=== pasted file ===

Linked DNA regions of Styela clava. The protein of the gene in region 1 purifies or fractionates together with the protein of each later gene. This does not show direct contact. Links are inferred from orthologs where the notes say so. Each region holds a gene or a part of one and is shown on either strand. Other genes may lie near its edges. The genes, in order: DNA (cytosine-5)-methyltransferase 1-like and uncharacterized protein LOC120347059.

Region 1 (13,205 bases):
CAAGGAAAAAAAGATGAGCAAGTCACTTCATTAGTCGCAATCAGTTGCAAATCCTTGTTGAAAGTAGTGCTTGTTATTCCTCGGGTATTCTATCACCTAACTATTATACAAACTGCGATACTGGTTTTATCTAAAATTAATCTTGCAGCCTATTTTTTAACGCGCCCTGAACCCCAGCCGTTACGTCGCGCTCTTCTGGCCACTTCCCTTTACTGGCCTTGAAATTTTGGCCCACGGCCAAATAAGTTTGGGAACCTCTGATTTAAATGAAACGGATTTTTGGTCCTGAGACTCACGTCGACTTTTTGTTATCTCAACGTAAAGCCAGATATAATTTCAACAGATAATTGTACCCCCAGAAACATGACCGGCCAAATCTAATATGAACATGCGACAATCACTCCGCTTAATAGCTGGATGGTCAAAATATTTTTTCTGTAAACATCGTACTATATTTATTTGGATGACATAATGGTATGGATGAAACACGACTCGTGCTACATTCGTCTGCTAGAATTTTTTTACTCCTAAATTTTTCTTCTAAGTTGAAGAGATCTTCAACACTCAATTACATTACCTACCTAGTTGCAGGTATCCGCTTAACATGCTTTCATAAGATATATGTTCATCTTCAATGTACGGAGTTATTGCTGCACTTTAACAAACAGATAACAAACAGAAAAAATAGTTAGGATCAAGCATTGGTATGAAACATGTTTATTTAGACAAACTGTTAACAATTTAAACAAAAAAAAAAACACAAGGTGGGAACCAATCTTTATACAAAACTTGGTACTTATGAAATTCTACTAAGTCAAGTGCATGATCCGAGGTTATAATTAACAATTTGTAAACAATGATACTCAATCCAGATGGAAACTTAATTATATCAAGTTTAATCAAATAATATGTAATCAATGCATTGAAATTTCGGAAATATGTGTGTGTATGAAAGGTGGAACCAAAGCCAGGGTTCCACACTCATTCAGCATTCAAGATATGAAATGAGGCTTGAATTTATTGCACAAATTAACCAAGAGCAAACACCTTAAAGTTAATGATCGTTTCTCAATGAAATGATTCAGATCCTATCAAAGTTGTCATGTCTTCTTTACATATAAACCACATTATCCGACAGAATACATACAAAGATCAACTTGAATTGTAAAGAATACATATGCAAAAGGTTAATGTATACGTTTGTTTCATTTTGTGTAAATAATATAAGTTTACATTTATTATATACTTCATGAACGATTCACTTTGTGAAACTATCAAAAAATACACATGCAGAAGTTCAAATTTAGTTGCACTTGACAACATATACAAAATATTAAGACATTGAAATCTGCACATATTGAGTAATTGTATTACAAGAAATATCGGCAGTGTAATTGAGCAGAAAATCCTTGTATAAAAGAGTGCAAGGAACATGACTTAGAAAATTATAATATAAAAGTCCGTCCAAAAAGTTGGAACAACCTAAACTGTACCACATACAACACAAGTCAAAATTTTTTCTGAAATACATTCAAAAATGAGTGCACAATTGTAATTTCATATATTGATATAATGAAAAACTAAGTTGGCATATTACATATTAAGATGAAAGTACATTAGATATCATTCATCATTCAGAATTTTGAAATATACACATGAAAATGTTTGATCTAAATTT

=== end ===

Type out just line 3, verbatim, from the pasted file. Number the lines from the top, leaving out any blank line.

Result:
CAAGGAAAAAAAGATGAGCAAGTCACTTCATTAGTCGCAATCAGTTGCAAATCCTTGTTGAAAGTAGTGCTTGTTATTCCTCGGGTATTCTATCACCTAACTATTATACAAACTGCGATACTGGTTTTATCTAAAATTAATCTTGCAGCCTATTTTTTAACGCGCCCTGAACCCCAGCCGTTACGTCGCGCTCTTCTGGCCACTTCCCTTTACTGGCCTTGAAATTTTGGCCCACGGCCAAATAAGTTTGGGAACCTCTGATTTAAATGAAACGGATTTTTGGTCCTGAGACTCACGTCGACTTTTTGTTATCTCAACGTAAAGCCAGATATAATTTCAACAGATAATTGTACCCCCAGAAACATGACCGGCCAAATCTAATATGAACATGCGACAATCACTCCGCTTAATAGCTGGATGGTCAAAATATTTTTTCTGTAAACATCGTACTATATTTATTTGGATGACATAATGGTATGGATGAAACACGACTCGTGCTACATTCGTCTGCTAGAATTTTTTTACTCCTAAATTTTTCTTCTAAGTTGAAGAGATCTTCAACACTCAATTACATTACCTACCTAGTTGCAGGTATCCGCTTAACATGCTTTCATAAGATATATGTTCATCTTCAATGTACGGAGTTATTGCTGCACTTTAACAAACAGATAACAAACAGAAAAAATAGTTAGGATCAAGCATTGGTATGAAACATGTTTATTTAGACAAACTGTTAACAATTTAAACAAAAAAAAAAACACAAGGTGGGAACCAATCTTTATACAAAACTTGGTACTTATGAAATTCTACTAAGTCAAGTGCATGATCCGAGGTTATAATTAACAATTTGTAAACAATGATACTCAATCCAGATGGAAACTTAATTATATCAAGTTTAATCAAATAATATGTAATCAATGCATTGAAATTTCGGAAATATGTGTGTGTATGAAAGGTGGAACCAAAGCCAGGGTTCCACACTCATTCAGCATTCAAGATATGAAATGAGGCTTGAATTTATTGCACAAATTAACCAAGAGCAAACACCTTAAAGTTAATGATCGTTTCTCAATGAAATGATTCAGATCCTATCAAAGTTGTCATGTCTTCTTTACATATAAACCACATTATCCGACAGAATACATACAAAGATCAACTTGAATTGTAAAGAATACATATGCAAAAGGTTAATGTATACGTTTGTTTCATTTTGTGTAAATAATATAAGTTTACATTTATTATATACTTCATGAACGATTCACTTTGTGAAACTATCAAAAAATACACATGCAGAAGTTCAAATTTAGTTGCACTTGACAACATATACAAAATATTAAGACATTGAAATCTGCACATATTGAGTAATTGTATTACAAGAAATATCGGCAGTGTAATTGAGCAGAAAATCCTTGTATAAAAGAGTGCAAGGAACATGACTTAGAAAATTATAATATAAAAGTCCGTCCAAAAAGTTGGAACAACCTAAACTGTACCACATACAACACAAGTCAAAATTTTTTCTGAAATACATTCAAAAATGAGTGCACAATTGTAATTTCATATATTGATATAATGAAAAACTAAGTTGGCATATTACATATTAAGATGAAAGTACATTAGATATCATTCATCATTCAGAATTTTGAAATATACACATGAAAATGTTTGATCTAAATTT